Yes, Stephen Harper now has a majority government. But he won only 40% of the popular vote and the NDPs won 31%. We also saw the election of Canada’s first ever Green Party MP when Elizabeth May made history.
I believe that there is an opportunity for Canadians to rethink its policy on climate change. The Green Party obviously understands the importance of protecting the planet but they also recognize the business case for environmental and climate protection. This is clearly articulated in their 2011 Vision Green Plan.
Two items from their plan directly relate to what I call Climate Capitalism: 1.) The Green Economy; and 2.) Averting Climate Catastrophe.
Under Harper’s watch Canada has gone from being considered a global thought leader regarding environmental protection to a perennial winner of the Fossil Award for the country frequently delaying progress on climate protection.
In 2002, Mr. Harper referred to the Kyoto Accord as a “socialist scheme to suck money out of wealth-producing nations.” Canada ratified the Kyoto Accord in 2002 but Harper, in a 2007 throne speech officially abandoned Canada’s commitment to Kyoto.
Mr. Harper has hired climate skeptics in the hopes of casting more doubt into Canadians’ minds about the validity of climate science.
The thing is, in the real world, there is no lingering doubt about climate science. Not amongst credible scientists anyway. You can always find people who have ulterior motives who will try to cast doubt on anything despite the evidence. Go back to the tobacco industry’s efforts to cast doubt on the undeniable evidence that excessive smoking can cause lung cancer.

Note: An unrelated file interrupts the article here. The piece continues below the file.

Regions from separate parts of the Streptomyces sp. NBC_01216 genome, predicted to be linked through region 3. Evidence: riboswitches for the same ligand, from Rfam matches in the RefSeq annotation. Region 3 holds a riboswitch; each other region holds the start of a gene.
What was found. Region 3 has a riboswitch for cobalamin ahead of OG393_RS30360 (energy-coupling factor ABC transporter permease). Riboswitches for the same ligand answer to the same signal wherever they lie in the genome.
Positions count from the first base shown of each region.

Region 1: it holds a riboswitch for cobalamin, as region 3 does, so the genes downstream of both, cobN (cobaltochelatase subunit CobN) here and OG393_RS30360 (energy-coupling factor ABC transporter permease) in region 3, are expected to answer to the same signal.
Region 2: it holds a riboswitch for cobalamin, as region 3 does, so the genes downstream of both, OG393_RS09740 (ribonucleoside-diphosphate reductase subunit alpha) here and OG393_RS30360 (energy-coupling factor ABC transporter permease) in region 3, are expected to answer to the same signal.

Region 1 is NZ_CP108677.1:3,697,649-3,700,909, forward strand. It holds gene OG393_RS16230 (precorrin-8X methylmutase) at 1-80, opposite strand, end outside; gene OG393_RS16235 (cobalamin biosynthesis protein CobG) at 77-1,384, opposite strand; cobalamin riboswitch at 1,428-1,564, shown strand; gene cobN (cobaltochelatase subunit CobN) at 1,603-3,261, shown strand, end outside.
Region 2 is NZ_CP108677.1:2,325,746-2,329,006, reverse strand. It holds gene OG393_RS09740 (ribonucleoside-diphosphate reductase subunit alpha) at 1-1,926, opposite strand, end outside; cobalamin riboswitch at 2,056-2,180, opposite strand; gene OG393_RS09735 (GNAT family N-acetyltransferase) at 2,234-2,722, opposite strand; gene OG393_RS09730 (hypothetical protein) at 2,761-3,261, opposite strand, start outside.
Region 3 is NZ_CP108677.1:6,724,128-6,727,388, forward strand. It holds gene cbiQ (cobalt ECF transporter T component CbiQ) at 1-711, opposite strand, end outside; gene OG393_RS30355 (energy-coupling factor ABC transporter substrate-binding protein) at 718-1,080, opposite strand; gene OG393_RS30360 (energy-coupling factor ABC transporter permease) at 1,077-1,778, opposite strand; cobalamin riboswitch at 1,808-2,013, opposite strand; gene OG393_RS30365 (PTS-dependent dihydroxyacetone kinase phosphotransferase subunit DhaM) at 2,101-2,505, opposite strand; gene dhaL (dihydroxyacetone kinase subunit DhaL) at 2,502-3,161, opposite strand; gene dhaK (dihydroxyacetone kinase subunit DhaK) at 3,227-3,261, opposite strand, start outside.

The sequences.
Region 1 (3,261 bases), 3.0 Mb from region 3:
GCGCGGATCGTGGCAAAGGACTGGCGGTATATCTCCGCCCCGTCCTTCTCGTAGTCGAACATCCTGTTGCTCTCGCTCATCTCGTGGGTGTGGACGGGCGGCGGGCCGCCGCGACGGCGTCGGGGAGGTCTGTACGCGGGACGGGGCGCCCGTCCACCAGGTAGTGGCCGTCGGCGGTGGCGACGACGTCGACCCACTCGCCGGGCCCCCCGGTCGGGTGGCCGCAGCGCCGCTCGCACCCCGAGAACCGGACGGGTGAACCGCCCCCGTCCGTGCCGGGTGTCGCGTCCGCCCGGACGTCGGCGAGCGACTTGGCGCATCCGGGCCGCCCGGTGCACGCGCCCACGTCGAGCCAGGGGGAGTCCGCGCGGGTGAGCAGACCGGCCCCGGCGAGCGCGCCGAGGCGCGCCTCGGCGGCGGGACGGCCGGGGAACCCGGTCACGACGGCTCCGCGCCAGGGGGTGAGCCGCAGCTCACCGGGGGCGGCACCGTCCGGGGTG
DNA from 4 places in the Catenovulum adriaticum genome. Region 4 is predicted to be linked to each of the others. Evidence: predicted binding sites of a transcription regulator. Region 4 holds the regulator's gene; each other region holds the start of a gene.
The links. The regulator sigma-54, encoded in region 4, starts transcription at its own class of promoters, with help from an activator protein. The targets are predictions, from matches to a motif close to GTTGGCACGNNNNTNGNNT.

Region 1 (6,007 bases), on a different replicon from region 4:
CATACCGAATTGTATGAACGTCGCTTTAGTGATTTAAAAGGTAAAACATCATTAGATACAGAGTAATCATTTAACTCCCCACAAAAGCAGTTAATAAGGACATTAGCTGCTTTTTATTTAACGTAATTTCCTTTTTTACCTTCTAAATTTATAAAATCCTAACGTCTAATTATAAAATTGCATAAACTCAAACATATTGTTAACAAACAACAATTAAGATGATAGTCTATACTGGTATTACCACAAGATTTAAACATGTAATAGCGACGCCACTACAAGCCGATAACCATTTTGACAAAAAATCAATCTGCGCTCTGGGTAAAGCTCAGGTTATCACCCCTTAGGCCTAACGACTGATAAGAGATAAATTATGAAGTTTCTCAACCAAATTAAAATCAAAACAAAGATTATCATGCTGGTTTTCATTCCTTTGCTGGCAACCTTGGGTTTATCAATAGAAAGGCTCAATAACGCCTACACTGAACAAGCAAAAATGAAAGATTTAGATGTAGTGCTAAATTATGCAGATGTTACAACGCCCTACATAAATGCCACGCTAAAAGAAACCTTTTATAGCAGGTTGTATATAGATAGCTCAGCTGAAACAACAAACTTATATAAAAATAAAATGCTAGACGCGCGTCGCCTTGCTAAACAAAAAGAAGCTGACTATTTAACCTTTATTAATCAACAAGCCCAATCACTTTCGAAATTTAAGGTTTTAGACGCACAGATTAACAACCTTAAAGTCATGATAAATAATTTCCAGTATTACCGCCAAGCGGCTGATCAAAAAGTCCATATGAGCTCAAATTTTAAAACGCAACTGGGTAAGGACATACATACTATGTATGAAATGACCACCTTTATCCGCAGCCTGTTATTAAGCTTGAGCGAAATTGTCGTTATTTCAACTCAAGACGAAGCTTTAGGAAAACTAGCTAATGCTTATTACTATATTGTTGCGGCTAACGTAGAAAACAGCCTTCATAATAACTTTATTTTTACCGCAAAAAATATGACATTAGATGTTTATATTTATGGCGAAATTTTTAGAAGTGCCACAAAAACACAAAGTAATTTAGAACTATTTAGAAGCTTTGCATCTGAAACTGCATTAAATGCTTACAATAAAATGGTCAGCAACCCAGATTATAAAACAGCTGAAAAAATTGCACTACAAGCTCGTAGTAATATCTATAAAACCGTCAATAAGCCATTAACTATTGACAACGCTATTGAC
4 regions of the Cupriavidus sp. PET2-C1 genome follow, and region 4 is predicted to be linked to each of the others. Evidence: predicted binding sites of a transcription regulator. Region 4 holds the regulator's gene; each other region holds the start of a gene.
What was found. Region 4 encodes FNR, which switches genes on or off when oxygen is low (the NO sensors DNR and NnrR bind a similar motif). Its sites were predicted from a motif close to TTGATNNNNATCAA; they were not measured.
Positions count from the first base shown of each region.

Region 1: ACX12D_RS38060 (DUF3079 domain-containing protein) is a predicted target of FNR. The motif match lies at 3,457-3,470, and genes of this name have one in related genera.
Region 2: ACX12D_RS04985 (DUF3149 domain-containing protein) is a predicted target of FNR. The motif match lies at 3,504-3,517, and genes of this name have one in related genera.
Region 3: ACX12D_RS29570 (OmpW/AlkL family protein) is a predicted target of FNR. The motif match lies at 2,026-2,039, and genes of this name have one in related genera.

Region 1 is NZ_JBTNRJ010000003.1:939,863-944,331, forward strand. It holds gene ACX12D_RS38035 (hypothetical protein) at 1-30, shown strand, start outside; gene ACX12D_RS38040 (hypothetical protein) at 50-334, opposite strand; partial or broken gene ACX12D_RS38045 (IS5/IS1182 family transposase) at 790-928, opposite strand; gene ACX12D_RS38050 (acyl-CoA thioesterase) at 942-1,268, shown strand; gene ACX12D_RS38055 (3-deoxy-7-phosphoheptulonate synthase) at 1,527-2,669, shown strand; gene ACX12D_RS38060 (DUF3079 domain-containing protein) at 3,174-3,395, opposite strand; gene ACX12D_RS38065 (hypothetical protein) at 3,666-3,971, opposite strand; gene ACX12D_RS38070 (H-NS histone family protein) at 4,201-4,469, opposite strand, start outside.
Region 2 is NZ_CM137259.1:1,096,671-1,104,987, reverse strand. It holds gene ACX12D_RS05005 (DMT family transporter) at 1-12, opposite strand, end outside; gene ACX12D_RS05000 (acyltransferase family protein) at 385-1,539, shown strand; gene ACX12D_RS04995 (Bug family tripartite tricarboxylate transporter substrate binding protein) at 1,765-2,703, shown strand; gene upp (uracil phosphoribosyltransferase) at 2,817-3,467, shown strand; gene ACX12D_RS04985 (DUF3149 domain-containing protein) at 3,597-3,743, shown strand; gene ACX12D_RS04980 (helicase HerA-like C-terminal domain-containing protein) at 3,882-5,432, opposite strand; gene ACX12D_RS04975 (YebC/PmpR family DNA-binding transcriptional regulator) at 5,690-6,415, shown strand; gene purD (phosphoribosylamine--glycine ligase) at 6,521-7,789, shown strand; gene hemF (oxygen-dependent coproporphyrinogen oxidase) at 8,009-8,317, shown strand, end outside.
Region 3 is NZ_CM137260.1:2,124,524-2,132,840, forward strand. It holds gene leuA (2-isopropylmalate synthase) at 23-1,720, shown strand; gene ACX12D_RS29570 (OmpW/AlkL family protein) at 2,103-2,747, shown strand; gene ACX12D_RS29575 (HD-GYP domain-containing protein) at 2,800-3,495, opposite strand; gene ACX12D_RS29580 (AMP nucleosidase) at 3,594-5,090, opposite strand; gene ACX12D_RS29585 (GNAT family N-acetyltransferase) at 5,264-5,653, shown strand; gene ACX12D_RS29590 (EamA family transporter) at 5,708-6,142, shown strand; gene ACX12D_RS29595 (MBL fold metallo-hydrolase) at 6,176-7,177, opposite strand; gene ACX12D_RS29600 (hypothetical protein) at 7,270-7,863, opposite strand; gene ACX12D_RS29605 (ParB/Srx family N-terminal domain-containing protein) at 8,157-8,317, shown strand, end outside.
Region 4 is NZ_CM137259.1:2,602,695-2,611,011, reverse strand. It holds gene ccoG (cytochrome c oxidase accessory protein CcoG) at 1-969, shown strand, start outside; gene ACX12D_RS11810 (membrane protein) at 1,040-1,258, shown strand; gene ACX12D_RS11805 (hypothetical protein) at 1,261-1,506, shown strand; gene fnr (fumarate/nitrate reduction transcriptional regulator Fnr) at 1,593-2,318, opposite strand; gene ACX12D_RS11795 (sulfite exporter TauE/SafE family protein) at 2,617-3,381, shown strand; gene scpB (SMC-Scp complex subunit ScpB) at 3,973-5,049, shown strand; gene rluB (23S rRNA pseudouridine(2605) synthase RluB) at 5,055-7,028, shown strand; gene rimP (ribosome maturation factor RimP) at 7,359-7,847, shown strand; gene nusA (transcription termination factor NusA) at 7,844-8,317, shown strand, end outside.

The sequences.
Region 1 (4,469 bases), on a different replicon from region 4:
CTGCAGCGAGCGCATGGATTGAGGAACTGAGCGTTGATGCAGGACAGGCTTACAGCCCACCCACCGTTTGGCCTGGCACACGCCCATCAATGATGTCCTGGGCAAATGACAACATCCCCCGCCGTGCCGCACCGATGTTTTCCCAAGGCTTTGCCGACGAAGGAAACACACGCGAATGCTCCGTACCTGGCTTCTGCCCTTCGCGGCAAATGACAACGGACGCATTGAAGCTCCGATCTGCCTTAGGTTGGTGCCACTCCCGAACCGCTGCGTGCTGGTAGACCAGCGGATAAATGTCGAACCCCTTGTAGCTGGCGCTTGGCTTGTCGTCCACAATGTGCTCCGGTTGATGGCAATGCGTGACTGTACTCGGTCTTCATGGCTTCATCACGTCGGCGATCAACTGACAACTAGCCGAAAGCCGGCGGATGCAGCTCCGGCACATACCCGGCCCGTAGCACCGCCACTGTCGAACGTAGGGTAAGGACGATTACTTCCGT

But here’s the real problem with climate deniers. Frequently their ulterior motive is grounded in a concern that climate protection must necessarily be linked with job loss, economic decline and decreased competitiveness.
The problem with this reasoning is it is also not backed up by the evidence. Hunter Lovins and I recently published a book entitled Climate Capitalism which demonstrates what the Financial Times called “well supported examples of real business practice” across major industries such as transportation, agriculture, buildings and energy, how companies and communities are profiting from the transition to the low-carbon economy.
The Green Party has proposed a GHG reduction goal of 30% over 1990 levels by 2020, comparable to proposals on the table in Europe. The Harper government and conservative pundits such as Lorrie Goldstein of the Toronto Sun would have you believe that setting binding targets like that would be disastrous for our economy.
The evidence just does not support this claim. Goldman Sachs, not the treehugging type consultancy, has shown that companies who are leading in environmental, social and governance policies have share prices 25% higher than their counterparts. There are multi-billion low-carbon sectors operating in all major areas of our economy. How about low hanging fruit on energy efficiency. Companies like Wal-Mart (another treehugger right?) has installed a number of energy efficiency projects in their stores, distribution centres and with their fleets which are yielding hundreds of millions in savings each year.
I would like to propose a challenge to Mr. Harper. Let him bring any one of his leading climate skeptics, I mean environmental or economic advisors, to debate climate change and the economy with our newly elected Green Party leader, Elizabeth May, and myself. They choose the venue and format. Then we could let the Canadian public decide. I believe that if Canadians were informed about the economic benefits of climate protection, local and federal politicians would see that the Canadian population no longer wants to be the laughing stock of the international community. Canada could become a leader of the clean economy and show our neighbors to the South how it can be done at a profit.
Boyd Cohen is the CEO of CO2 IMPACT, a carbon origination company based in Vancouver, Canada and Bogota, Colombia. He is an adjunct professor at UBC and UVIC and is the co-author of Climate Capitalism: Capitalism in the Age of Climate Change.
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